Solar power producers hesitate to embrace new DWP program

Storm clouds hovered over the San Fernando Valley, but businessman Jack Engel was smiling as he pointed to a row of solar inverters at one of two commercial warehouses he owns in Sun Valley. Power was being generated despite the weather, no problem.

His problem, he said, has been the Los Angeles Department of Water and Power.

“I like the idea of solar, but unfortunately my experience is that the DWP doesn’t support it,” said Engel, who has run a small manufacturing firm on Pendleton Street for four decades. “The conversation is one thing, the reality is another.”

That’s why he is saying thanks but no thanks to the DWP’s long-awaited “feed-in-tariff” program. Approved by the City Council two weeks ago, the pilot program would allow solar producers like Engel to not only reduce power bills but also to sell back excess energy to the DWP.

Engel paid $300,000 to install his own system in 2010 and expects to eventually recoup much of that cost in lower power bills. But the DWP’s administration of its earlier solar program, known as “net-metering,” was frustrating. It was a year before he was given the green light to turn on his system, he said, and the DWP’s billings were so complex that it took several calls to track down the one woman — now retiring — who could explain them.

That sour taste is shared by other solar customers and installers who have similar tales of missteps, delays and poor customer service in connection with the net-metering program.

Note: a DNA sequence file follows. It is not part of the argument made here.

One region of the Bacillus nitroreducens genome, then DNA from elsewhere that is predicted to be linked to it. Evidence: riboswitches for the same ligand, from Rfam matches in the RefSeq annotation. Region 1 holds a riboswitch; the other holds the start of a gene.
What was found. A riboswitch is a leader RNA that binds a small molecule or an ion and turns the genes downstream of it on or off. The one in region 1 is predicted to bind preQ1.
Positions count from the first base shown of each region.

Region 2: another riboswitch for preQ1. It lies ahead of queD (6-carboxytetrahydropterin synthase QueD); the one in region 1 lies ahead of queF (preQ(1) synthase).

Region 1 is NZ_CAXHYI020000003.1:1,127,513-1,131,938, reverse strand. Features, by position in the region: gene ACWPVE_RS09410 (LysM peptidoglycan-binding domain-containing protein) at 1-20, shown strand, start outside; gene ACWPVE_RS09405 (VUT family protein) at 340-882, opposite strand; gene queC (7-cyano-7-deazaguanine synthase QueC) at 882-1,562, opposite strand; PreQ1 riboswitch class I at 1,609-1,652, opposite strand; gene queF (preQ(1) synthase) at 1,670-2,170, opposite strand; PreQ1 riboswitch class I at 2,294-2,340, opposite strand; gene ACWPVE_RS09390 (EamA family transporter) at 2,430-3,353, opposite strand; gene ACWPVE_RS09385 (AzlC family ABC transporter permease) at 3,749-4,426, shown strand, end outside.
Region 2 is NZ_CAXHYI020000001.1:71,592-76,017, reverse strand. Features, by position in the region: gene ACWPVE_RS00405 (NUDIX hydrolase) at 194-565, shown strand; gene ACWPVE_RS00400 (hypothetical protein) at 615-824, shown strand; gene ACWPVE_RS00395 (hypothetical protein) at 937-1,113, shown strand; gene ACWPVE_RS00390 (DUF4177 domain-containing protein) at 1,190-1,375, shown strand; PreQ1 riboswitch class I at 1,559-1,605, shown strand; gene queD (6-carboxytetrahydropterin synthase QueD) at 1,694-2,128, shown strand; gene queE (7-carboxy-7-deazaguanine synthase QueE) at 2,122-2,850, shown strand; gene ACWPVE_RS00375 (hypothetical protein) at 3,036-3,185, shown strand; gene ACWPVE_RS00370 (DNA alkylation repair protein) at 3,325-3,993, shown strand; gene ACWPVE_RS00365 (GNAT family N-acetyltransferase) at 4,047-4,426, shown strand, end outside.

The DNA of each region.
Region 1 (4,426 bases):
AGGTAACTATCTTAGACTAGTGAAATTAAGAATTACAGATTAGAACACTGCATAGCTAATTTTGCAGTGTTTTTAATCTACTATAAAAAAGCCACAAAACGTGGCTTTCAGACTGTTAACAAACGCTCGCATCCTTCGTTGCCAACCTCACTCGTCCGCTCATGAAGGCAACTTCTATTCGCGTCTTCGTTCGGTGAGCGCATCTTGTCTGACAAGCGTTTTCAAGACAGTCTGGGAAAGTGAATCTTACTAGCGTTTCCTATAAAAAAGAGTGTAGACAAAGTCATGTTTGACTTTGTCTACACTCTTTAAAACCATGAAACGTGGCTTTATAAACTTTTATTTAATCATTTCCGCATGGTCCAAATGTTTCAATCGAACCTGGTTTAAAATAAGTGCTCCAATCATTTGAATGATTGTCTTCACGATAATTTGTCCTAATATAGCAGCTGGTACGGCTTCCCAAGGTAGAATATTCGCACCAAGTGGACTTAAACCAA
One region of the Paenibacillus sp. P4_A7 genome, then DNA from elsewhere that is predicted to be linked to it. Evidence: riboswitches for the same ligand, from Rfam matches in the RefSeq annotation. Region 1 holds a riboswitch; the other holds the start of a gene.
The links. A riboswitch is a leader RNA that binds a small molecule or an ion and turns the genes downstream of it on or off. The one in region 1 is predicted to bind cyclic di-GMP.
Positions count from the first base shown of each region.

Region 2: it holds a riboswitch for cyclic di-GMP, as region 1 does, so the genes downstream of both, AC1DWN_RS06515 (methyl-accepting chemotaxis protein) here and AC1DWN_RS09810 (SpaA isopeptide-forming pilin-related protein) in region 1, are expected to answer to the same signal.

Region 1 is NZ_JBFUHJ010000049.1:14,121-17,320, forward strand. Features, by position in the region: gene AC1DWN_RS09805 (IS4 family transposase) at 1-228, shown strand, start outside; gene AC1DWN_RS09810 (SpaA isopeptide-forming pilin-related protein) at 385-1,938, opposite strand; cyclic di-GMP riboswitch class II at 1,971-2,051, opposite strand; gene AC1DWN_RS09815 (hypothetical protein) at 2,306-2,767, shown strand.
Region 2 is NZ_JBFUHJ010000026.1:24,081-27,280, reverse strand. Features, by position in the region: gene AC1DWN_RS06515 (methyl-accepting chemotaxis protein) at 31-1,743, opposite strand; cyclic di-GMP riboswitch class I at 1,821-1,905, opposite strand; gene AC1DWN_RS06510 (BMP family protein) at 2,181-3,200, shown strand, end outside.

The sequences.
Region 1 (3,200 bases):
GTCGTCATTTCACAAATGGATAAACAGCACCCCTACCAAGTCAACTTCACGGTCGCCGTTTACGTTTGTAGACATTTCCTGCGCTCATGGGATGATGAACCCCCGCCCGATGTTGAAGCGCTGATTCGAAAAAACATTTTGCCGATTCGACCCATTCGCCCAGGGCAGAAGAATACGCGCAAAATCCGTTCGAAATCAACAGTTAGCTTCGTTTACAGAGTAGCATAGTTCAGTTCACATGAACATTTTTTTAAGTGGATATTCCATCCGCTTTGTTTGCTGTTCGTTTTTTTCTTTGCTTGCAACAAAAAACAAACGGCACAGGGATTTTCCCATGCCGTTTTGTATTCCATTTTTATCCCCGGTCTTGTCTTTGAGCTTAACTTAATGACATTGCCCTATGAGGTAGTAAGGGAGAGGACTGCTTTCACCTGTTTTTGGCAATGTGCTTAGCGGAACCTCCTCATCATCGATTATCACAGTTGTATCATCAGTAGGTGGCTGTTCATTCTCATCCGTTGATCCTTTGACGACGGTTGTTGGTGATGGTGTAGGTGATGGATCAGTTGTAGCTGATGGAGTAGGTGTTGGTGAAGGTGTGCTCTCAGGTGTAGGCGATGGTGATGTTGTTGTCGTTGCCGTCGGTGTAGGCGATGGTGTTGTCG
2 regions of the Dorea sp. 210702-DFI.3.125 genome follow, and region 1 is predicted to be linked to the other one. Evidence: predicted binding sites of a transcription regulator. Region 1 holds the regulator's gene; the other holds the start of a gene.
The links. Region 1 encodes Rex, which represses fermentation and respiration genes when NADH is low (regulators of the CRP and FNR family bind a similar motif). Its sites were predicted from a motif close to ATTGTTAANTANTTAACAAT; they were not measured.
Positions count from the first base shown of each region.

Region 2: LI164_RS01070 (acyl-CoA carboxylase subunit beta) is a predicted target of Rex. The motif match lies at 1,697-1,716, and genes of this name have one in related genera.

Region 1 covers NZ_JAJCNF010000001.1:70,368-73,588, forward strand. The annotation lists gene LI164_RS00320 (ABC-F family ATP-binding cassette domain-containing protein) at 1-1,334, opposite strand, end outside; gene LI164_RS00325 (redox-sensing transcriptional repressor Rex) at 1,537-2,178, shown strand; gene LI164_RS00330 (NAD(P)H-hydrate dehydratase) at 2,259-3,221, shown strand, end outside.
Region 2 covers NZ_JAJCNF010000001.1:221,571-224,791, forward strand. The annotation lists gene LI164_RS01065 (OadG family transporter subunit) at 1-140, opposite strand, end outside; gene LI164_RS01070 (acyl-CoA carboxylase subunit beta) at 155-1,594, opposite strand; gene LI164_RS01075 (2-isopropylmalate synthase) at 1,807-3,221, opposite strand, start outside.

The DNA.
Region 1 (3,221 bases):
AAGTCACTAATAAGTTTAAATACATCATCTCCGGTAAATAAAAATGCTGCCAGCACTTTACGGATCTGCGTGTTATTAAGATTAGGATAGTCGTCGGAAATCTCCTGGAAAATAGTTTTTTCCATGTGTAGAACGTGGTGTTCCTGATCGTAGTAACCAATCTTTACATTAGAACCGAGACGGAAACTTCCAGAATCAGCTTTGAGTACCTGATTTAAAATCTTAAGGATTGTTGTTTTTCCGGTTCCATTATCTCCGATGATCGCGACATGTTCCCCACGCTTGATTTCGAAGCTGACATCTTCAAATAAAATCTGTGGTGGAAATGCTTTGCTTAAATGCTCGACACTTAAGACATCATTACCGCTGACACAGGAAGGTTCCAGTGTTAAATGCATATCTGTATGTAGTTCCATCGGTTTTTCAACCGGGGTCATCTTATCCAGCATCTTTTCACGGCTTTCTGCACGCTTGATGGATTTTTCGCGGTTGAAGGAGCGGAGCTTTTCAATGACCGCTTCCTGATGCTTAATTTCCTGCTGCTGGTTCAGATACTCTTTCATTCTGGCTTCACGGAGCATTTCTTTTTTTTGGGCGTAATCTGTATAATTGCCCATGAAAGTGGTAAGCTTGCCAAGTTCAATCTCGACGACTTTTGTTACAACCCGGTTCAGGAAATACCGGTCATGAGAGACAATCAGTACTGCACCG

“The basic problem is there is no will to make this happen,” Engel said. “In fact the culture at the DWP is the exact opposite.”

Losing businessmen like Engel is not what the DWP wants to see.

Los Angeles uses 10% of the state’s energy, and harnessing solar energy makes the San Fernando Valley — abundant both in sunshine and warehouses with large, flat roofs — a key target. Other “solar hotspots” are in East Los Angeles and areas west and north of downtown, including Hollywood.

Ron Nichols, the DWP’s general manager, doesn’t deny there were long delays and poor customer service, but he says that’s in the past.

“That’s a myth. And it’s outdated,” Nichols said at a City Hall news conference that launched the feed-in-tariff program.

In the 15 months since he took over, a backlog of 800 solar projects waiting to go live has been substantially shortened, he said. Nichols also said it usually takes no longer than two months to get panels turned on. The utility did not respond to a request for the current backlog.

“As an organization, we’ve made a commitment to turn that around,” he said.

DWP was the first major utility to meet a 20% reduction in carbon-based energy, largely by building power-generating wind plants, according to Nichols. And there is a plan to hit a 32% reduction, as called for by Gov. Jerry Brown, by 2020. Solar will help the utility meet that mandate, he said.

Environmentalists, business leaders and city officials, led by L.A. Mayor Antonio Villaraigosa, have long pushed for a feed-in-tariff program and praised its launch. Backers say it will chip away at the utility’s dependence on electricity from coal-fired plants and create thousands of local jobs in the developing, but still fragile, solar market.

Under the program, owners of commercial warehouses and multifamily buildings are invited to sign 20-year-contracts with the DWP to sell back excess energy to the utility. Officials cautioned, however, that residential solar systems probably aren’t large enough for the 30-kilowatt minimum to qualify. This differs from the DWP’s net-metering incentives, which continue to provide rebates on installation to both residential and commercial customers and reduce their own power bills.